It briefly gained freedom in 1945 after Japanese occupation, but was recolonised by France until it won autonomy in 1949.
Still, entrepreneurs in China have opened impressive replicas of Apple stores, Nike outlets and even an unauthorized Goldman Sachs bank branch — though quite a few phony shops have closed down under legal threats.
In Myanmar, where US sanctions held globalization’s tentacles at bay for decades, copycat shops were able to crop up with near impunity.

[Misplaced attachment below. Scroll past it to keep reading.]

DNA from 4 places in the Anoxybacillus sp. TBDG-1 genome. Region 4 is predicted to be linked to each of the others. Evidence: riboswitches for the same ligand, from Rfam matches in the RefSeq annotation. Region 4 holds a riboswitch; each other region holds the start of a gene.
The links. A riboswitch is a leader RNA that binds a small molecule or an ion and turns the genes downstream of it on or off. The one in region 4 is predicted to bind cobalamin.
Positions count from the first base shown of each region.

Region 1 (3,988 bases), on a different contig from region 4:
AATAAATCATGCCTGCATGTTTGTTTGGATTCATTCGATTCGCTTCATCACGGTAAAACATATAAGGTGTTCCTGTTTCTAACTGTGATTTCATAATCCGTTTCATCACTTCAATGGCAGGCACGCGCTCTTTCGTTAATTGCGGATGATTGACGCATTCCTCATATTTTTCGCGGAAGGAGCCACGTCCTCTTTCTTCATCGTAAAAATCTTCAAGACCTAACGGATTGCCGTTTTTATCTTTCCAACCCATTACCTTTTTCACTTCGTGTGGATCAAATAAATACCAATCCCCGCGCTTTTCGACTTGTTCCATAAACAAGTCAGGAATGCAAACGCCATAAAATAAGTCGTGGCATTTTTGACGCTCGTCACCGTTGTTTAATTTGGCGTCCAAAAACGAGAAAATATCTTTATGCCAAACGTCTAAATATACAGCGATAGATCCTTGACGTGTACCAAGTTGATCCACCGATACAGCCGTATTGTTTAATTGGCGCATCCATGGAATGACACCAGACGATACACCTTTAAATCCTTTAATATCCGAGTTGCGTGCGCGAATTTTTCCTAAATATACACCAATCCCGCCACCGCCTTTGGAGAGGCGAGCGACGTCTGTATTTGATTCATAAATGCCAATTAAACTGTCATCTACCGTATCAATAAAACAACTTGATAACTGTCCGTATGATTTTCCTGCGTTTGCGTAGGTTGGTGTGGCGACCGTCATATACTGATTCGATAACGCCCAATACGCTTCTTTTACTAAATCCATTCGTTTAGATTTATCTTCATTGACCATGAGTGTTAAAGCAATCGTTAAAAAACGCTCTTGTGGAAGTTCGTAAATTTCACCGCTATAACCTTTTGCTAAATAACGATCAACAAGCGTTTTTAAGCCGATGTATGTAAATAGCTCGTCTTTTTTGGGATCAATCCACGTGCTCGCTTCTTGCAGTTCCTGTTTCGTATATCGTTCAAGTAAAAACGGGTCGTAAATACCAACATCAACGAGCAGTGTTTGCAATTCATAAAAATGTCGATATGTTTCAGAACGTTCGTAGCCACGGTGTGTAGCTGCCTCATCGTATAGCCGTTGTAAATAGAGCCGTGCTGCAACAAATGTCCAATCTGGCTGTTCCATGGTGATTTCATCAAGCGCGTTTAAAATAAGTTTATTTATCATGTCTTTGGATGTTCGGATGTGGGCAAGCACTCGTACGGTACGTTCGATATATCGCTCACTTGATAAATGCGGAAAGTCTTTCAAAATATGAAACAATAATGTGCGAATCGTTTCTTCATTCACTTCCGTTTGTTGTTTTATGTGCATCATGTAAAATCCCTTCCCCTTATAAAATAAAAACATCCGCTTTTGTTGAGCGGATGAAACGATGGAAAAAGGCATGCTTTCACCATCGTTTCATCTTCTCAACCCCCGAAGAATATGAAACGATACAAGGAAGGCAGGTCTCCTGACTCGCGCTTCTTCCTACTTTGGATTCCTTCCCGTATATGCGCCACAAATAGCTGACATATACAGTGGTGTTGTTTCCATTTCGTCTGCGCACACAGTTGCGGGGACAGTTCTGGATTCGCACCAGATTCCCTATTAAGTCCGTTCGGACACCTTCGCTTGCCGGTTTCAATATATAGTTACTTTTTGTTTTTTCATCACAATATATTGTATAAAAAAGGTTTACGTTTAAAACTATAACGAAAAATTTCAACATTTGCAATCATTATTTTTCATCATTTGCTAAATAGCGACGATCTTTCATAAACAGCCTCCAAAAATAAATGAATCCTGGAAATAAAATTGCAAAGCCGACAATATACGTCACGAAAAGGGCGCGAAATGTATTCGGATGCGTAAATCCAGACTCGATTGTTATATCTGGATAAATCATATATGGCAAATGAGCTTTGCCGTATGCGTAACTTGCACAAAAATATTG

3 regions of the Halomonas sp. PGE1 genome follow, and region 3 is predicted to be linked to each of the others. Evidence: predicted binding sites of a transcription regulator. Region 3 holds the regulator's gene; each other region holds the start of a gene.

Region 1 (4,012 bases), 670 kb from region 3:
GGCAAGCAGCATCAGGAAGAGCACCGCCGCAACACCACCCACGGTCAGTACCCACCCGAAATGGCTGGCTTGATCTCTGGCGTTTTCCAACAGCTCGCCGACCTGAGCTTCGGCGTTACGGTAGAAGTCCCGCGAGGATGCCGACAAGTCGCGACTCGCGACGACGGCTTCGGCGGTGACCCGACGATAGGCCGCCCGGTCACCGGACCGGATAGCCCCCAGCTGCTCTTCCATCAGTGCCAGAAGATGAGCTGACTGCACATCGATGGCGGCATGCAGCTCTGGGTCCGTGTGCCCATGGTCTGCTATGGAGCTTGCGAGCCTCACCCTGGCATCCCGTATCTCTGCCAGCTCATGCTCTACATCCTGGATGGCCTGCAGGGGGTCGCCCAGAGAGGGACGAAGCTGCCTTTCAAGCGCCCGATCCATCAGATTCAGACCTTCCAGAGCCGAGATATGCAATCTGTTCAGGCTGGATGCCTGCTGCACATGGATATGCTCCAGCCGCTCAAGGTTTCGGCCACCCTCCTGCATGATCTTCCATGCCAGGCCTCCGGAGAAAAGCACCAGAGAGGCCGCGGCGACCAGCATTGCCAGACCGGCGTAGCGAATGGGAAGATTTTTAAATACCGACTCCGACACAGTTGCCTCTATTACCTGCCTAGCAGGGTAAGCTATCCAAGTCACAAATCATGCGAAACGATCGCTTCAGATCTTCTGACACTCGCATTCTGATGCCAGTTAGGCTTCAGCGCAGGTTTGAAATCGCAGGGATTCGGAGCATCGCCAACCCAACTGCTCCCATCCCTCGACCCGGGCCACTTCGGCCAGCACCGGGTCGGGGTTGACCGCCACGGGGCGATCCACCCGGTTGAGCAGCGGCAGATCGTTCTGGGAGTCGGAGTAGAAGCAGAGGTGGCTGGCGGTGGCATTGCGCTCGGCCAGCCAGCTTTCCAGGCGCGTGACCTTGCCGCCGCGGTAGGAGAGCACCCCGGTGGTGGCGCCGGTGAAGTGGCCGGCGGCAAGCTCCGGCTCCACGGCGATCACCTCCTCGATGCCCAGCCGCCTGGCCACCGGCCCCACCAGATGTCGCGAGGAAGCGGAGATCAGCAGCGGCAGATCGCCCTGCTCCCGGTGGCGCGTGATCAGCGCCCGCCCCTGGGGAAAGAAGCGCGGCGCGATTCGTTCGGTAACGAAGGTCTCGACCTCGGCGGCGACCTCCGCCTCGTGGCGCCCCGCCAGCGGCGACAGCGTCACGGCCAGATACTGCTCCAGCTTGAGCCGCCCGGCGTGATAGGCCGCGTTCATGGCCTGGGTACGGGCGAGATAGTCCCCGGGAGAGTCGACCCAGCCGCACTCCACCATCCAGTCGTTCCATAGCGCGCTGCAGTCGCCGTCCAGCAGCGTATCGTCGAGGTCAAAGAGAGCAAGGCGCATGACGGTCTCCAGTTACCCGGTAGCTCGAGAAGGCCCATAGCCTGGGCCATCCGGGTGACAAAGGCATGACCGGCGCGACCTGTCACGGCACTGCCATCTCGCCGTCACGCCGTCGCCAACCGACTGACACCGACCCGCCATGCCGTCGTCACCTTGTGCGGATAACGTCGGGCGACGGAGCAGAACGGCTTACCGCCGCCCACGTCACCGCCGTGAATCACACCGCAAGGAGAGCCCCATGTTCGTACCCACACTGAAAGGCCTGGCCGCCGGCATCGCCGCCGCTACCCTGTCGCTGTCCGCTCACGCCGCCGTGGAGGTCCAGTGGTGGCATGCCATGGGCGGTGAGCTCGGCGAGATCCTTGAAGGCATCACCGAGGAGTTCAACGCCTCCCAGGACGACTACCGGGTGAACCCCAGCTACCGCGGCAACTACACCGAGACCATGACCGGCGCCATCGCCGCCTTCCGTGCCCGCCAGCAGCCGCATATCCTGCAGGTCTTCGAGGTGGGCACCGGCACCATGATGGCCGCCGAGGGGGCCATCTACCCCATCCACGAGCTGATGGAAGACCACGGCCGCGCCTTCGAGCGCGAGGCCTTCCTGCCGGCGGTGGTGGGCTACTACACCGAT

It’s called “Disney Laos” and, even by Asia’s standards, this is an exceedingly brash knockoff.
Construction will begin soon in Laos, a poor, communist nation better known for rice paddies and land mines than kid-friendly getaways.
“If it’s called ‘Disney Laos,’ then that should be permitted. That would be copyright infringement,” says Somjith Aliyaphaphone, a Lao investor in the theme park. But, yes, we’re worried about lawsuits.” There is reason to worry.